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Sony NXCAM AVCHD camera

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Hello there, where I work is still slowly getting into video production. I put my hand up to help with this as I have the most experience of anyone there with filmmaking. The latest development is that a filmmaker's cameras and equipment has been donated to the company after he passed away (not from the virus). So I have the task of figuring out whether these cameras are suitable for our needs, and if so, how to operate them. The company has set up a TV studio at the office. We will start out making things like Instagram videos. There are three cameras, all the same model, and tripods, lighting, etc. Everything appears to be in good condition.

The camera model is the Sony NXCAM AVCHD. I've been researching it online.

Can anyone tell me anything about this type of camera? Have you ever used one and if so what for? I understand that it's no doubt already ancient technology as it's only 1080P I think. My experience has all been with celluloid. As always, any advice appreciated. Thank you.


Edited by Jon O'Brien
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Does this camera system produce images that are usable straight away, in the same way an iphone does? In other words, does it make images that can go straight away into a computer, ready for editing, sound, etc, without needing colour grading and other image adjustment? Also, does the camera need to be white balanced before use? I've only worked in film so I don't know. Thanks.

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They are certainly useful and a bargain at free. The Sony E mount is flexible and can be adapted to fit many lenses.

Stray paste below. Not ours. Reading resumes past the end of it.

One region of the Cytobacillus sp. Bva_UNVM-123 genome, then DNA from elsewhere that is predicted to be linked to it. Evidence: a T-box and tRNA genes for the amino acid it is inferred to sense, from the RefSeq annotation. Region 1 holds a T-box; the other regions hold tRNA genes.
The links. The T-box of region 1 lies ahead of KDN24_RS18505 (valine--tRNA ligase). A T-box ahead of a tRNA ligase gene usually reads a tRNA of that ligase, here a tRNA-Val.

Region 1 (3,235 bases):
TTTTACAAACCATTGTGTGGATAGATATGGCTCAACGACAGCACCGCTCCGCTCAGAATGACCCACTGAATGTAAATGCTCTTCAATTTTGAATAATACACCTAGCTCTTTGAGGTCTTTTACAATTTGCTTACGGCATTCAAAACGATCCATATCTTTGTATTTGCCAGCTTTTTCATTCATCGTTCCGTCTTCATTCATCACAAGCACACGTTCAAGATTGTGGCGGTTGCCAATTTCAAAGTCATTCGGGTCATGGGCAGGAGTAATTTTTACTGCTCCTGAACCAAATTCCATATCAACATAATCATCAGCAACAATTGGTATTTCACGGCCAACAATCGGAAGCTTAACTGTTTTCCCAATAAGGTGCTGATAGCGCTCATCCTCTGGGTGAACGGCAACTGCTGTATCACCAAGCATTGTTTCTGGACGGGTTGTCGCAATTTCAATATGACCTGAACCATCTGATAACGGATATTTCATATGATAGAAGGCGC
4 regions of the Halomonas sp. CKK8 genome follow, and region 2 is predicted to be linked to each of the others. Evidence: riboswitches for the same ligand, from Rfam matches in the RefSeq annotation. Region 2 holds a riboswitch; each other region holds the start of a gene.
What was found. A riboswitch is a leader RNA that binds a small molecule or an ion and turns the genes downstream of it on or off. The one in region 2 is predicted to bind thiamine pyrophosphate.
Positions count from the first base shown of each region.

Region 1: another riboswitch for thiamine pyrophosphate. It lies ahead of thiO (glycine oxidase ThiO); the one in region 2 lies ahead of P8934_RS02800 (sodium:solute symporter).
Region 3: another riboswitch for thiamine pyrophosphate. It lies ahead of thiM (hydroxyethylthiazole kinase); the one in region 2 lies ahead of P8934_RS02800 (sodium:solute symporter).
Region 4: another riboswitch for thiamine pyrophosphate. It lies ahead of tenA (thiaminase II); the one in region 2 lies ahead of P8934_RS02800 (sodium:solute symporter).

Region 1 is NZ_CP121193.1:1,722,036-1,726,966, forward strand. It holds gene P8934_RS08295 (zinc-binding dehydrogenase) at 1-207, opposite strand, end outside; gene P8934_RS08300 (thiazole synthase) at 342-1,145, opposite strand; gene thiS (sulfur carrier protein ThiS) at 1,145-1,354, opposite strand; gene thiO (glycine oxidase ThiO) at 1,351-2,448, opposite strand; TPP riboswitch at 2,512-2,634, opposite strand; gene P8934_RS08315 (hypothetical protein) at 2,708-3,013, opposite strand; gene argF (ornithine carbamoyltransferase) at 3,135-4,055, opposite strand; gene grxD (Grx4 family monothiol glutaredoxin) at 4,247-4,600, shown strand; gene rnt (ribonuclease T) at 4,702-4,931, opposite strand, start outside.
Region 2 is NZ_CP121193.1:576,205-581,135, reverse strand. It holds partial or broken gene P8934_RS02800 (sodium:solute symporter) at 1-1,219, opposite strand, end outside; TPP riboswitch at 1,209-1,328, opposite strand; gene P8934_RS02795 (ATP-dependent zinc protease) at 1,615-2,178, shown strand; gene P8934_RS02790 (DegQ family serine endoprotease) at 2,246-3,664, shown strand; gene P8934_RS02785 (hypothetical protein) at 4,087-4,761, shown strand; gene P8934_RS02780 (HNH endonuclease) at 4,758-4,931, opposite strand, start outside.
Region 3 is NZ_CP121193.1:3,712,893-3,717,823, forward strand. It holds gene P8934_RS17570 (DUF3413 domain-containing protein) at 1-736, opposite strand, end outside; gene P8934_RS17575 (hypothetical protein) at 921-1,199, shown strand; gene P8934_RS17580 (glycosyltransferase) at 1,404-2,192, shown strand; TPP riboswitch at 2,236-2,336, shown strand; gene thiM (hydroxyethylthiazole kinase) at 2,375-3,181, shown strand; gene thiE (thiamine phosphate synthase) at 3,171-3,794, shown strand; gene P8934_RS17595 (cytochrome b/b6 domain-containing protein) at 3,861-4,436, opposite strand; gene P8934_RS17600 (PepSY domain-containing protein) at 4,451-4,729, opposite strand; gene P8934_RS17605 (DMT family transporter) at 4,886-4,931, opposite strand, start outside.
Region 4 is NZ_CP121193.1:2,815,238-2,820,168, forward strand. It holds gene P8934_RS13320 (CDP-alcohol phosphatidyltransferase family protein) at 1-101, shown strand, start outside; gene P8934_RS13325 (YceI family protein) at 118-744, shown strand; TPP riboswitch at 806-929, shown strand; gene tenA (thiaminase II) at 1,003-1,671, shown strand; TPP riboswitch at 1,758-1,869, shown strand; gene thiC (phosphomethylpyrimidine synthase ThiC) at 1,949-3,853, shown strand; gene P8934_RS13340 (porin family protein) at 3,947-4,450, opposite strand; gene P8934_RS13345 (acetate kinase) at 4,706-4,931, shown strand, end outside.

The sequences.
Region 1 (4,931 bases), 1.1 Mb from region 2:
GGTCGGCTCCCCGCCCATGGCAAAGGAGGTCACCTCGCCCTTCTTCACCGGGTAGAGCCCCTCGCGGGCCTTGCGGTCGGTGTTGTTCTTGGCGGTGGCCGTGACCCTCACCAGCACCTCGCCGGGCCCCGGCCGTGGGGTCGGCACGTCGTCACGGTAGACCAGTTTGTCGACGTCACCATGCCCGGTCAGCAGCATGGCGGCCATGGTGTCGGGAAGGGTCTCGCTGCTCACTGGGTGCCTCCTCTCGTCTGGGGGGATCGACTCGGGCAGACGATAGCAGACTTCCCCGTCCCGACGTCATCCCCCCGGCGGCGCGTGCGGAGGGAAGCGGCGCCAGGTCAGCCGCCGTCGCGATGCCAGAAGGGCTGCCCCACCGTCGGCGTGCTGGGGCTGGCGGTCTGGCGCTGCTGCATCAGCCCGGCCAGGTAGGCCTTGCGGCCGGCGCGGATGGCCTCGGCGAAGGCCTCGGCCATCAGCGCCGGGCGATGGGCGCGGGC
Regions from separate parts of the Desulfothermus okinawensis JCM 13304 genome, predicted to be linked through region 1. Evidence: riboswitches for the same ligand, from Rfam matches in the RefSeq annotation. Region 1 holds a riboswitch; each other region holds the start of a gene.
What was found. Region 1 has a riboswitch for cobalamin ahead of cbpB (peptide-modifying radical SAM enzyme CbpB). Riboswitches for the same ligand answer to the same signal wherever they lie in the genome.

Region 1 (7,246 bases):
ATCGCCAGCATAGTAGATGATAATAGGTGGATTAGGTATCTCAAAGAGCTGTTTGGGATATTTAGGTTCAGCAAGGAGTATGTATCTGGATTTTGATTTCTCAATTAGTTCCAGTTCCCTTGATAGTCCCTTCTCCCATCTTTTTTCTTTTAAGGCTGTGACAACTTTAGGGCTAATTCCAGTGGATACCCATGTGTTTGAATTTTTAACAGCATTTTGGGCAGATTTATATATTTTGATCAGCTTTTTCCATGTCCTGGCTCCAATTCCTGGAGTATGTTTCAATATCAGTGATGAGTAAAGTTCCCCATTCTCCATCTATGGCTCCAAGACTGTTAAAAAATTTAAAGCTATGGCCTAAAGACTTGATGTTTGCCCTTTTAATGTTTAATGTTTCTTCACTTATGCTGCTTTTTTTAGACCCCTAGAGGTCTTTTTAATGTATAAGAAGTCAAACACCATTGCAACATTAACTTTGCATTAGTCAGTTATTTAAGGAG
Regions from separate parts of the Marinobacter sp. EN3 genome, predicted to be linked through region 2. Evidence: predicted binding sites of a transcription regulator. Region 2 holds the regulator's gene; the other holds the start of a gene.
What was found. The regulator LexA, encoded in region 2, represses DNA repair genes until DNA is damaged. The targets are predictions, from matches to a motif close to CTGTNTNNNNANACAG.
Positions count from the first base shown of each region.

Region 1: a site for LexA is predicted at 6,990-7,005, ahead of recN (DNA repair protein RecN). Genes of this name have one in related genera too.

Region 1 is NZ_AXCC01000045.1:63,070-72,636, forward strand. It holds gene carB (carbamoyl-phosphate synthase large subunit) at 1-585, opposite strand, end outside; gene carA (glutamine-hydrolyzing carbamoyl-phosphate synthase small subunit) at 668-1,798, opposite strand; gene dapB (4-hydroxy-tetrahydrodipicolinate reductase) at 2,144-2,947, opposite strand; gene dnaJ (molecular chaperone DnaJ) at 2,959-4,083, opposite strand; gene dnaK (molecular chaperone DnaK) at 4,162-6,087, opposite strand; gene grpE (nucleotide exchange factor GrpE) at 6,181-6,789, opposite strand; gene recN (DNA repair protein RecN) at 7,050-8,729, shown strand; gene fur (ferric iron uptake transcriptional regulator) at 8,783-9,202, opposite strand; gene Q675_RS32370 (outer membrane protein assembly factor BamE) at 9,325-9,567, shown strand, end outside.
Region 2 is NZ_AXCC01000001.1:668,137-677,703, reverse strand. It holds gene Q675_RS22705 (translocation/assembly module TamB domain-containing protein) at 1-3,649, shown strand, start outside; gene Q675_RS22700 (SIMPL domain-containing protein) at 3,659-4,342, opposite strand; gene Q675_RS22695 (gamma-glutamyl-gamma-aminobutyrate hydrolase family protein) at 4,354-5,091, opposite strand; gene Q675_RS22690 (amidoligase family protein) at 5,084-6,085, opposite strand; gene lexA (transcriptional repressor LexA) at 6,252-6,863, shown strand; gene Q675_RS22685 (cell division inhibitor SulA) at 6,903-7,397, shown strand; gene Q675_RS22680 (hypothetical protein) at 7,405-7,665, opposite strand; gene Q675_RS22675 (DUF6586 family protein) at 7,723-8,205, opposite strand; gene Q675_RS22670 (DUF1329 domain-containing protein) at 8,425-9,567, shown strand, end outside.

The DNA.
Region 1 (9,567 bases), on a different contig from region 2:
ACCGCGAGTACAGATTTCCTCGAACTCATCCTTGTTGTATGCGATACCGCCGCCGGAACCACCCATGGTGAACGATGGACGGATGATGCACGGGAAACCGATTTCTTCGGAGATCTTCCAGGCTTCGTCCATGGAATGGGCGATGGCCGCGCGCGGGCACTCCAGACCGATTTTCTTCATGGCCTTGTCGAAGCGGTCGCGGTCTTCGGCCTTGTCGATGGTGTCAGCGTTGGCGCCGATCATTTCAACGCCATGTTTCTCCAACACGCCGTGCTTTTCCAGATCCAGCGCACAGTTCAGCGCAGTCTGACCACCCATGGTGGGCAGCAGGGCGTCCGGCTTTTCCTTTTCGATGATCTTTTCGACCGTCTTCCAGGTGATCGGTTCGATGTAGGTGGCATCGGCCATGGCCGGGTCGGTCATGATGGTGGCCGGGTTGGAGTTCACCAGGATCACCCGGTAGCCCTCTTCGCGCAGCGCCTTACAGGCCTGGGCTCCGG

The main issue is the codec at only 28Mbps (and I think its only 8 bit) is a little light - so it's not going to withstand much in the way of colour correction. Basically you need to nail the look in the camera. The dynamic range will also be less then modern cameras.

The point of these cameras is to be used on jobs that won't get much colour correction. You can usually get the look in camera. It should have both manual and auto white balance (yes you should use manual white balance).  If you get the white balance wrong at the time of shooting there won't be much latitude to fix it in post - compared to a modern RAW camera where the white balance can be left until post production if you want 

If you able to shoot under controlled lighting, e.g in a little multicam studio its going to be possible to get very decent results - for simple stuff. There shortcomings would be more visible on a location drama/doc shoot under variable lighting.

These cameras are basically budget industrial/corporate cameras - Its not designed for glossy film or promo work. But if you've got a conference to record, a CEO to interview or product demo to make - they are completely fine.  At this level the lack of 4K and higher bit rates aren't as much of an issue.

I've done plenty of conference/event type recordings on similar cameras. The sort of thing where you want internal audio, small files, small camera, Built in XLR audio, long battery life etc... On long conference shoots the 28Mbs codec becomes a good thing - since you maybe recording for many hours and working with a tight post budget. On those shoots better file formats are overkill and just slow down your edit.

But on jobs where you want to push for a more glossy look, at the budget end their are now some very good options like Black Magic Pocket 4K etc...  The smaller pocket cameras and mirrorless cameras will produce better images, but you have to rig them, record audio separately, add ND filters etc... and on jobs where the visual quality isn't the priority there is still a place for these "industrial" cameras.

Good find


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Thank you Phil! That's very helpful to know. Yes, these cameras seem just the ticket for what we're looking at doing so far. If we need to get anything for a more polished look, I suppose we will probably rent.

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